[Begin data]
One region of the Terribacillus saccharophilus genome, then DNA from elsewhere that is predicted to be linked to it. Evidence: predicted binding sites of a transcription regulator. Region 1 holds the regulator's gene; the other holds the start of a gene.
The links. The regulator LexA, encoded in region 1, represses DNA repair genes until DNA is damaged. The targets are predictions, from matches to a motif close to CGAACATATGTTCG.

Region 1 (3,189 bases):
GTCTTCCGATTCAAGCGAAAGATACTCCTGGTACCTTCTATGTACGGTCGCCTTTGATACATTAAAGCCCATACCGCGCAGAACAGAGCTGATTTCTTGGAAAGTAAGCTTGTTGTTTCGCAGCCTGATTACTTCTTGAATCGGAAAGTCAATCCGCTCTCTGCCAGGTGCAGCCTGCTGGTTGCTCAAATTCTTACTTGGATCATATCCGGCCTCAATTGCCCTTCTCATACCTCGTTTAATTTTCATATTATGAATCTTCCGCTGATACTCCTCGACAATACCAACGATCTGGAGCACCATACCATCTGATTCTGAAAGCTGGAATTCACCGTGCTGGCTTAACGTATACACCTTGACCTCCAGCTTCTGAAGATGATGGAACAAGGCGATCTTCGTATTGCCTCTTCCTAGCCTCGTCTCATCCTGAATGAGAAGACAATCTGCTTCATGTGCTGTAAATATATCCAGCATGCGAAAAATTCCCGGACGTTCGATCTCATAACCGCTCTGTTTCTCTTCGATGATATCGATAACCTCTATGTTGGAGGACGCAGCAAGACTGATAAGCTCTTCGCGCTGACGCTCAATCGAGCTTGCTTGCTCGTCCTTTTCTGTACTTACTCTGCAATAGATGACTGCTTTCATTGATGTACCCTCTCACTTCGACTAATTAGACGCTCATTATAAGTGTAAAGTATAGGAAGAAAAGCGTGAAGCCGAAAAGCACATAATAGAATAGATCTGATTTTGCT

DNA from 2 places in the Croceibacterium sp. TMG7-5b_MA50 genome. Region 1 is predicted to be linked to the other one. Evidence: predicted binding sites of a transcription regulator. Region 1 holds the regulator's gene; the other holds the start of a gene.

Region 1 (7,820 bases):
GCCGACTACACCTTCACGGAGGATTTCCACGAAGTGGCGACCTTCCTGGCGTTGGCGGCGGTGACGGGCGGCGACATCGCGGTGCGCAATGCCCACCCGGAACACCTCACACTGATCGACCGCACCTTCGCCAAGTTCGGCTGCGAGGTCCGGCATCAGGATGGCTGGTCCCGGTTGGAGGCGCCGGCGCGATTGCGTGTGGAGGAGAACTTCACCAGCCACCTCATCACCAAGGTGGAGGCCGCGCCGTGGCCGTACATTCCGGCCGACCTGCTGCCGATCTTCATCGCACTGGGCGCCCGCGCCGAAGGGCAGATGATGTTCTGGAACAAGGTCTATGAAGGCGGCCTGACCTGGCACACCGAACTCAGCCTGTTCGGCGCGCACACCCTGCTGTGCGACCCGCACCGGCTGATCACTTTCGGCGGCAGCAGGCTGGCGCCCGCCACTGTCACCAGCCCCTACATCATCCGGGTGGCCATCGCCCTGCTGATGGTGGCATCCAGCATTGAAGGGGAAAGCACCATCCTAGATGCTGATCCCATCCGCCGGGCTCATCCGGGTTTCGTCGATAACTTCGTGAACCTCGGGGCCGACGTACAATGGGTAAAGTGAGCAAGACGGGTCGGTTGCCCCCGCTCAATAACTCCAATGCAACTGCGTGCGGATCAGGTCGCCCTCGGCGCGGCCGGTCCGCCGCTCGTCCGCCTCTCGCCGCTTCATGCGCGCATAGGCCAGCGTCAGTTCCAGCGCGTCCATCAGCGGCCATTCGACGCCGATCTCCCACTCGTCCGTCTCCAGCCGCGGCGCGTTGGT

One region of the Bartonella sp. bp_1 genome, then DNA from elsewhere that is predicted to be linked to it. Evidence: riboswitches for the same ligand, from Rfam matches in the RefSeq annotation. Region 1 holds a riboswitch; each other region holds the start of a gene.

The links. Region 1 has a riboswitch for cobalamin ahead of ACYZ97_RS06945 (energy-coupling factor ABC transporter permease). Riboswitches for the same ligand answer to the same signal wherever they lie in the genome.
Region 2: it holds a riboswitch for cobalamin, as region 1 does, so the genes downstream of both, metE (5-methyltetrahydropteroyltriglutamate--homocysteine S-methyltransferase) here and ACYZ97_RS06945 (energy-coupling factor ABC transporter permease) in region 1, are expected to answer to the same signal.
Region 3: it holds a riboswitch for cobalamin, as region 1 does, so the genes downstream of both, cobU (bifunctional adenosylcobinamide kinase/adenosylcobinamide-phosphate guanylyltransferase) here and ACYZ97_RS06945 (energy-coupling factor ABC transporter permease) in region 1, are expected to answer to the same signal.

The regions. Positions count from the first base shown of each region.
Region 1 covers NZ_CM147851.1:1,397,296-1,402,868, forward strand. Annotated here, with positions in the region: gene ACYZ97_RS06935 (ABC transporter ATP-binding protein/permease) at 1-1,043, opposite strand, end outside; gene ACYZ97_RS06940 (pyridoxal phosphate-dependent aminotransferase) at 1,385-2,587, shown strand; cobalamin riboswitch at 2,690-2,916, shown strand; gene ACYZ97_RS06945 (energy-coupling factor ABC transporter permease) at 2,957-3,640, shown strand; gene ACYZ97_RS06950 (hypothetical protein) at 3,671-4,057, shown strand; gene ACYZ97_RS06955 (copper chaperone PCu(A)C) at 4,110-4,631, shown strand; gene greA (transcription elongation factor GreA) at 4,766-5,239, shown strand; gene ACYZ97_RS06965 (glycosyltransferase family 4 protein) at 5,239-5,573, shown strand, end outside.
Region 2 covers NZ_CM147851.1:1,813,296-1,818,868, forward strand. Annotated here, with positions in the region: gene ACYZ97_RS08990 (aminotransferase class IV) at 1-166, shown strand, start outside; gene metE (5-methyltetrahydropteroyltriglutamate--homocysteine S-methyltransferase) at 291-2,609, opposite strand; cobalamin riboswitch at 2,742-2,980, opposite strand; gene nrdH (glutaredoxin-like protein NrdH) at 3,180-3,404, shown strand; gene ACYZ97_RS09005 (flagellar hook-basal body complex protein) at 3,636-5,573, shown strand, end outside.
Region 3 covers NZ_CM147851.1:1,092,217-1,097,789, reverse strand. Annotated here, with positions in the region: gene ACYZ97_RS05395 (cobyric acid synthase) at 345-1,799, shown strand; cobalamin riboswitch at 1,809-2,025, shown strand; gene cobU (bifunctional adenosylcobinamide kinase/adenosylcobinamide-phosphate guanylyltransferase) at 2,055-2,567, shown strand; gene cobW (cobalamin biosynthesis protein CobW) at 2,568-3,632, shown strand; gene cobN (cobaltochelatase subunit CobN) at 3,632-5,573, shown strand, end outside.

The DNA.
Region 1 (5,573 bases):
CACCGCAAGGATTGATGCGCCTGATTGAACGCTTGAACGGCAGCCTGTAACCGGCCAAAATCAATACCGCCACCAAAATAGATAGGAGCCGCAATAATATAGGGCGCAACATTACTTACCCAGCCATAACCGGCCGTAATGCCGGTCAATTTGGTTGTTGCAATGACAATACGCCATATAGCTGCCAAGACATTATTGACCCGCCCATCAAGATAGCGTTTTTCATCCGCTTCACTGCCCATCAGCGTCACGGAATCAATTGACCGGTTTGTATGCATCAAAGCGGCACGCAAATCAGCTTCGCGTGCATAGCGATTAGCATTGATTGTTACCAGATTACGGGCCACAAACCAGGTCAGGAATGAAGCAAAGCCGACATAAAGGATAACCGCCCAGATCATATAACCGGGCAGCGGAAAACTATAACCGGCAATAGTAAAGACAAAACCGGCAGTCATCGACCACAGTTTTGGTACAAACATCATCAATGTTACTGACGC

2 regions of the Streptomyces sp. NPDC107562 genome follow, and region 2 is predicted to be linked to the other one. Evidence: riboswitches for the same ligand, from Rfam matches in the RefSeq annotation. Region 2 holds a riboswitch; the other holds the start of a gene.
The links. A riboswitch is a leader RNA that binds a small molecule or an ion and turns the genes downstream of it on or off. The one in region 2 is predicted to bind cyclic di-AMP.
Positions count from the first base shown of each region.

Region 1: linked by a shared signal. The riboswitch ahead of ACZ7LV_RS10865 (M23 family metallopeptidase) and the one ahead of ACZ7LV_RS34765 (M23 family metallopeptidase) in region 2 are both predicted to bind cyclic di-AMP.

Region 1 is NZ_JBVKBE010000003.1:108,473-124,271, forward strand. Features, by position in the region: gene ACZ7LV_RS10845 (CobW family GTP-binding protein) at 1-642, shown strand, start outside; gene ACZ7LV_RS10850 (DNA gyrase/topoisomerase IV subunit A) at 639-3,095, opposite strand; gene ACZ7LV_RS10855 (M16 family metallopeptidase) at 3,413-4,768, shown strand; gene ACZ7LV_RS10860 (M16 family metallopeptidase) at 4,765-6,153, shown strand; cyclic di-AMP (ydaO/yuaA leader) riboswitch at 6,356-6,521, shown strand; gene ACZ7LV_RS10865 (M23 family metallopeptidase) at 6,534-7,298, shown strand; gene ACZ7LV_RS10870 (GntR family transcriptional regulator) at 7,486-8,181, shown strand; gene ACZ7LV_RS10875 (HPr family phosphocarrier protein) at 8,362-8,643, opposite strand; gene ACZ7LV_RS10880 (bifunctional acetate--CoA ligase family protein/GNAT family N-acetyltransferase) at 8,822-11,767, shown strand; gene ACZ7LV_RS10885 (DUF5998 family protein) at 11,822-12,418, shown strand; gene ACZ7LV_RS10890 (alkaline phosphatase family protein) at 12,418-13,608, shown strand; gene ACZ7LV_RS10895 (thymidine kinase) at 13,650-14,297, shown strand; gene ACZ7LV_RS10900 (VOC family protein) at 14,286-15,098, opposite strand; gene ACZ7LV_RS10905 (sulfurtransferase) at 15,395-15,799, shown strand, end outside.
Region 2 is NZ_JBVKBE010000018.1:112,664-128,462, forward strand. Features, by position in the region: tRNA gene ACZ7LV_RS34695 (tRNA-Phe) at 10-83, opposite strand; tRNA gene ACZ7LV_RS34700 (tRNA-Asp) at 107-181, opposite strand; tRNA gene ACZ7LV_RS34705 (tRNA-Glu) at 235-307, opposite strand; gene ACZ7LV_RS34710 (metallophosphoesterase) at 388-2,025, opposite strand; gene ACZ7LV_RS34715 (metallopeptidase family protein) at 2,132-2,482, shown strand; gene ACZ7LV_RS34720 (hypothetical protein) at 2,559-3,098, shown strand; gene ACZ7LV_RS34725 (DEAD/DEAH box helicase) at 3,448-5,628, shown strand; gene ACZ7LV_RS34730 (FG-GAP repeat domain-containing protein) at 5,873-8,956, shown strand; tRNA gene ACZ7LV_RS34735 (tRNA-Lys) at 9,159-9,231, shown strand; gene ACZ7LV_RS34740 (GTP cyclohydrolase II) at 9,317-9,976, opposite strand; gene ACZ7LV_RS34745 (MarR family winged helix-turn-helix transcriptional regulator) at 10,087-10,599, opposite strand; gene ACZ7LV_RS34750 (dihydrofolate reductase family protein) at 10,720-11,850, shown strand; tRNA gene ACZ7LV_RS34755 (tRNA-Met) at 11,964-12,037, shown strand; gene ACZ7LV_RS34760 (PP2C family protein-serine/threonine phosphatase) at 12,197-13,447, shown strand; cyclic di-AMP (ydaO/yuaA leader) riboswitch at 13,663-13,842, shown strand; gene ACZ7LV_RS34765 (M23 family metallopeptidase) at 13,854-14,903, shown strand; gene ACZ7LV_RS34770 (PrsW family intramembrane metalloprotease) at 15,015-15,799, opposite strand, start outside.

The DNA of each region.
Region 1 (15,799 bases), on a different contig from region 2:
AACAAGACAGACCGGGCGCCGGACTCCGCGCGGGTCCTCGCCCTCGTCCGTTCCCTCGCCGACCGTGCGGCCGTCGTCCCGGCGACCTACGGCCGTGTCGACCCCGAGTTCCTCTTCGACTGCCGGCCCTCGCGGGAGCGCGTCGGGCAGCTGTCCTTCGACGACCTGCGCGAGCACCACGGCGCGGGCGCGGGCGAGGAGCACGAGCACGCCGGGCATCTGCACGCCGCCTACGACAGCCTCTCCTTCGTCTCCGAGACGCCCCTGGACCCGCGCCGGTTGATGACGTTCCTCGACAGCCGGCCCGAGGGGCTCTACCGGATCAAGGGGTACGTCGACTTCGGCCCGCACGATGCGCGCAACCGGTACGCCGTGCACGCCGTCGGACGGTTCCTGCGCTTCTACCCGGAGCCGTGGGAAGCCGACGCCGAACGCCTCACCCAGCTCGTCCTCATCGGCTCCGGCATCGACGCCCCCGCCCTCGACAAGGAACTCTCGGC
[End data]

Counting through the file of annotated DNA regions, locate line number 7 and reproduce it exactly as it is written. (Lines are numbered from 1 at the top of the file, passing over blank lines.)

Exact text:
GCCGACTACACCTTCACGGAGGATTTCCACGAAGTGGCGACCTTCCTGGCGTTGGCGGCGGTGACGGGCGGCGACATCGCGGTGCGCAATGCCCACCCGGAACACCTCACACTGATCGACCGCACCTTCGCCAAGTTCGGCTGCGAGGTCCGGCATCAGGATGGCTGGTCCCGGTTGGAGGCGCCGGCGCGATTGCGTGTGGAGGAGAACTTCACCAGCCACCTCATCACCAAGGTGGAGGCCGCGCCGTGGCCGTACATTCCGGCCGACCTGCTGCCGATCTTCATCGCACTGGGCGCCCGCGCCGAAGGGCAGATGATGTTCTGGAACAAGGTCTATGAAGGCGGCCTGACCTGGCACACCGAACTCAGCCTGTTCGGCGCGCACACCCTGCTGTGCGACCCGCACCGGCTGATCACTTTCGGCGGCAGCAGGCTGGCGCCCGCCACTGTCACCAGCCCCTACATCATCCGGGTGGCCATCGCCCTGCTGATGGTGGCATCCAGCATTGAAGGGGAAAGCACCATCCTAGATGCTGATCCCATCCGCCGGGCTCATCCGGGTTTCGTCGATAACTTCGTGAACCTCGGGGCCGACGTACAATGGGTAAAGTGAGCAAGACGGGTCGGTTGCCCCCGCTCAATAACTCCAATGCAACTGCGTGCGGATCAGGTCGCCCTCGGCGCGGCCGGTCCGCCGCTCGTCCGCCTCTCGCCGCTTCATGCGCGCATAGGCCAGCGTCAGTTCCAGCGCGTCCATCAGCGGCCATTCGACGCCGATCTCCCACTCGTCCGTCTCCAGCCGCGGCGCGTTGGT